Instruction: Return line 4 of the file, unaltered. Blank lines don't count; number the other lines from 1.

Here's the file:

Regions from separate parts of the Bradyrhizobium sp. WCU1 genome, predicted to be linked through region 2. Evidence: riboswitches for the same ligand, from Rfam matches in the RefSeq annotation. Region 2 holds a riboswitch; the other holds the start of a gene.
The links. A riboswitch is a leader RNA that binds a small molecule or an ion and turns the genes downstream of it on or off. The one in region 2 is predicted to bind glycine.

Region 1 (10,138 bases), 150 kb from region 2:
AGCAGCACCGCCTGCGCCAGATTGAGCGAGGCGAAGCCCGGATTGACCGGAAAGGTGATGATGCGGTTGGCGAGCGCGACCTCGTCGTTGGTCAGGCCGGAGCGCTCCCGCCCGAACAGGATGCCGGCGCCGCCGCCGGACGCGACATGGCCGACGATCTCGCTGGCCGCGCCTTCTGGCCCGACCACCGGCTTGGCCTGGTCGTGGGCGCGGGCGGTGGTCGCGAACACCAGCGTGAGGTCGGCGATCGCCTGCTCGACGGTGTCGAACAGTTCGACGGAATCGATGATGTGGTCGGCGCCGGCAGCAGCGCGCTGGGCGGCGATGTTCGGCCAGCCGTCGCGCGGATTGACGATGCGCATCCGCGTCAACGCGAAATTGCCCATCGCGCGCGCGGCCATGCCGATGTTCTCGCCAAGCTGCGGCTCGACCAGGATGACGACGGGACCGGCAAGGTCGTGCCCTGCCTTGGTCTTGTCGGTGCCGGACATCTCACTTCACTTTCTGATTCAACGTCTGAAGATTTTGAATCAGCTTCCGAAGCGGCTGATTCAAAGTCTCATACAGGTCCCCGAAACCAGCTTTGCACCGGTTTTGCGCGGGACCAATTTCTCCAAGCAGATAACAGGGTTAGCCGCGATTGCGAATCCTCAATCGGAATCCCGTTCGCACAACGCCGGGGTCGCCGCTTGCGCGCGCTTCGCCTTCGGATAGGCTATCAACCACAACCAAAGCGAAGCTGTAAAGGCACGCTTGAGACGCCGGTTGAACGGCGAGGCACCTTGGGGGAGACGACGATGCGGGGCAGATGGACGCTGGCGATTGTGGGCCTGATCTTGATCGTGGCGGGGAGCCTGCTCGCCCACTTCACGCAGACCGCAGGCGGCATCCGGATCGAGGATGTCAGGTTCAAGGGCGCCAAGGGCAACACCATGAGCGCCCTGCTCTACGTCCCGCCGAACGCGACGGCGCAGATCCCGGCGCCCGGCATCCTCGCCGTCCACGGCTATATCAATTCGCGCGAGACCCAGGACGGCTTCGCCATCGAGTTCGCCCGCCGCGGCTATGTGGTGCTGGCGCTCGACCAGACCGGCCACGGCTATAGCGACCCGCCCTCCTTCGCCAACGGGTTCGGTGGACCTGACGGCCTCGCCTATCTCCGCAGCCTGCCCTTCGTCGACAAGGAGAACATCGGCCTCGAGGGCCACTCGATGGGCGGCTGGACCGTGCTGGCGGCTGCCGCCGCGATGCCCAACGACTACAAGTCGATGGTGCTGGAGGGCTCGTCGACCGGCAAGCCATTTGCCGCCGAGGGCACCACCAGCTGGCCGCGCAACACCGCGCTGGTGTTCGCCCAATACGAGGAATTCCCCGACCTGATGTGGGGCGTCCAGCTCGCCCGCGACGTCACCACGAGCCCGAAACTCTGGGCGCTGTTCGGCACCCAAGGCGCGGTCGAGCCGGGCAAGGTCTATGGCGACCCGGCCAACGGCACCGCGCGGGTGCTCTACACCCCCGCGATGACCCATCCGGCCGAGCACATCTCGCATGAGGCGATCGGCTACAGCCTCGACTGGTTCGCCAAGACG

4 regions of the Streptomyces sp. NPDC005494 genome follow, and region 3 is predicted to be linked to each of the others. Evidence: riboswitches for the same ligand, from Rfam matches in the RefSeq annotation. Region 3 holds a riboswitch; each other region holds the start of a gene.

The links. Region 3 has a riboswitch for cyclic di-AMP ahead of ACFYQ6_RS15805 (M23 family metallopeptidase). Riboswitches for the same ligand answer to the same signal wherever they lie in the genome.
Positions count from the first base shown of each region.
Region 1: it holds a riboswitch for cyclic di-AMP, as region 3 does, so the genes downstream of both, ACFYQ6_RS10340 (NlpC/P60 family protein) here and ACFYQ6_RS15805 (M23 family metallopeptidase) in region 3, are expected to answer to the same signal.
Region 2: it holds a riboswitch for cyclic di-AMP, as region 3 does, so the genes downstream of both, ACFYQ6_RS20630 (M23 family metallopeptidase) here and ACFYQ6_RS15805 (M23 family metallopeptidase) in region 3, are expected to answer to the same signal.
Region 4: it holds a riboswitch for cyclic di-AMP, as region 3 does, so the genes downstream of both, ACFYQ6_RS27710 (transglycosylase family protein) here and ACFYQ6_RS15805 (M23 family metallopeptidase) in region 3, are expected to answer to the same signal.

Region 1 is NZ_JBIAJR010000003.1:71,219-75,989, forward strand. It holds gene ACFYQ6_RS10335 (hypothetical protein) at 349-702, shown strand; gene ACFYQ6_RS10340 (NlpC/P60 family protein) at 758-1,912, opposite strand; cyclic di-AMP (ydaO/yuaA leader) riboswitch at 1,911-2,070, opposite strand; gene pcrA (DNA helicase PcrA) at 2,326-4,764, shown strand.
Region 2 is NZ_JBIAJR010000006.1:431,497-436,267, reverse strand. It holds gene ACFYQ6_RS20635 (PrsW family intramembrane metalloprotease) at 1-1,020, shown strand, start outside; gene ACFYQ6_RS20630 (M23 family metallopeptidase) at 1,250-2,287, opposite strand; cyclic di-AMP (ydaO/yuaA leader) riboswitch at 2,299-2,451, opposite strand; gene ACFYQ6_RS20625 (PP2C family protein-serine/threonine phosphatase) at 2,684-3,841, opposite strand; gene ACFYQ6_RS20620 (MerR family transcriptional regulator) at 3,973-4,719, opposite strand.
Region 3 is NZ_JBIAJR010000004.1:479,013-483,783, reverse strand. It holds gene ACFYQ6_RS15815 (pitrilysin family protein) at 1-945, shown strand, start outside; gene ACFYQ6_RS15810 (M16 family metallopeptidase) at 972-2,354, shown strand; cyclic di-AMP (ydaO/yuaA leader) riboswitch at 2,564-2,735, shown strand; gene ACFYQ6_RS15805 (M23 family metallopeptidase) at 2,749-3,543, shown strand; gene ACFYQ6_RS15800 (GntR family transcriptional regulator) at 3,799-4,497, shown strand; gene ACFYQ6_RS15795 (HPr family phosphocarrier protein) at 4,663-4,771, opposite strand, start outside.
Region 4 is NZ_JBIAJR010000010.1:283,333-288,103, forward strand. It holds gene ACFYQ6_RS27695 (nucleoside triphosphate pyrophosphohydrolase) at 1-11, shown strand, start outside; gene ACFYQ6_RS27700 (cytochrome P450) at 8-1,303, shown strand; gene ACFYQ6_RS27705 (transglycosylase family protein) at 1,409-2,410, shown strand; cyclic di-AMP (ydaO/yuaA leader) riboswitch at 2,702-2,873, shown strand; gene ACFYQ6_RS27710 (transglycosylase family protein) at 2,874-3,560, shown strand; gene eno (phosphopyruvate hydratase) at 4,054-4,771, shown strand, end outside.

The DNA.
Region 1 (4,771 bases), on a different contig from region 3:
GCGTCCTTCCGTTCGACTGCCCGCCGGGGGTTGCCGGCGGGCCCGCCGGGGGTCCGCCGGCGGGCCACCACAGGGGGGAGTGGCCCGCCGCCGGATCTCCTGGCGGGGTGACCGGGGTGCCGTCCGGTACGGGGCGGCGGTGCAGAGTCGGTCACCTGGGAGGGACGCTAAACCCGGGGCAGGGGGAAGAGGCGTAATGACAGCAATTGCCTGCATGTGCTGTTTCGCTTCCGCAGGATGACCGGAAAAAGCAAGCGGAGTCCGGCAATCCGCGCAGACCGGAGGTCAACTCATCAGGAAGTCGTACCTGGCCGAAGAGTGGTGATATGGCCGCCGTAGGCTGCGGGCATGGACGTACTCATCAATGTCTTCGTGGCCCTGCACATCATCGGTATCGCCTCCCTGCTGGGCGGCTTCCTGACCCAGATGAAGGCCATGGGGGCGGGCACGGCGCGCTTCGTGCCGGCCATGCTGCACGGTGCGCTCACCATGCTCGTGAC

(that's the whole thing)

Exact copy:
AGCAGCACCGCCTGCGCCAGATTGAGCGAGGCGAAGCCCGGATTGACCGGAAAGGTGATGATGCGGTTGGCGAGCGCGACCTCGTCGTTGGTCAGGCCGGAGCGCTCCCGCCCGAACAGGATGCCGGCGCCGCCGCCGGACGCGACATGGCCGACGATCTCGCTGGCCGCGCCTTCTGGCCCGACCACCGGCTTGGCCTGGTCGTGGGCGCGGGCGGTGGTCGCGAACACCAGCGTGAGGTCGGCGATCGCCTGCTCGACGGTGTCGAACAGTTCGACGGAATCGATGATGTGGTCGGCGCCGGCAGCAGCGCGCTGGGCGGCGATGTTCGGCCAGCCGTCGCGCGGATTGACGATGCGCATCCGCGTCAACGCGAAATTGCCCATCGCGCGCGCGGCCATGCCGATGTTCTCGCCAAGCTGCGGCTCGACCAGGATGACGACGGGACCGGCAAGGTCGTGCCCTGCCTTGGTCTTGTCGGTGCCGGACATCTCACTTCACTTTCTGATTCAACGTCTGAAGATTTTGAATCAGCTTCCGAAGCGGCTGATTCAAAGTCTCATACAGGTCCCCGAAACCAGCTTTGCACCGGTTTTGCGCGGGACCAATTTCTCCAAGCAGATAACAGGGTTAGCCGCGATTGCGAATCCTCAATCGGAATCCCGTTCGCACAACGCCGGGGTCGCCGCTTGCGCGCGCTTCGCCTTCGGATAGGCTATCAACCACAACCAAAGCGAAGCTGTAAAGGCACGCTTGAGACGCCGGTTGAACGGCGAGGCACCTTGGGGGAGACGACGATGCGGGGCAGATGGACGCTGGCGATTGTGGGCCTGATCTTGATCGTGGCGGGGAGCCTGCTCGCCCACTTCACGCAGACCGCAGGCGGCATCCGGATCGAGGATGTCAGGTTCAAGGGCGCCAAGGGCAACACCATGAGCGCCCTGCTCTACGTCCCGCCGAACGCGACGGCGCAGATCCCGGCGCCCGGCATCCTCGCCGTCCACGGCTATATCAATTCGCGCGAGACCCAGGACGGCTTCGCCATCGAGTTCGCCCGCCGCGGCTATGTGGTGCTGGCGCTCGACCAGACCGGCCACGGCTATAGCGACCCGCCCTCCTTCGCCAACGGGTTCGGTGGACCTGACGGCCTCGCCTATCTCCGCAGCCTGCCCTTCGTCGACAAGGAGAACATCGGCCTCGAGGGCCACTCGATGGGCGGCTGGACCGTGCTGGCGGCTGCCGCCGCGATGCCCAACGACTACAAGTCGATGGTGCTGGAGGGCTCGTCGACCGGCAAGCCATTTGCCGCCGAGGGCACCACCAGCTGGCCGCGCAACACCGCGCTGGTGTTCGCCCAATACGAGGAATTCCCCGACCTGATGTGGGGCGTCCAGCTCGCCCGCGACGTCACCACGAGCCCGAAACTCTGGGCGCTGTTCGGCACCCAAGGCGCGGTCGAGCCGGGCAAGGTCTATGGCGACCCGGCCAACGGCACCGCGCGGGTGCTCTACACCCCCGCGATGACCCATCCGGCCGAGCACATCTCGCATGAGGCGATCGGCTACAGCCTCGACTGGTTCGCCAAGACG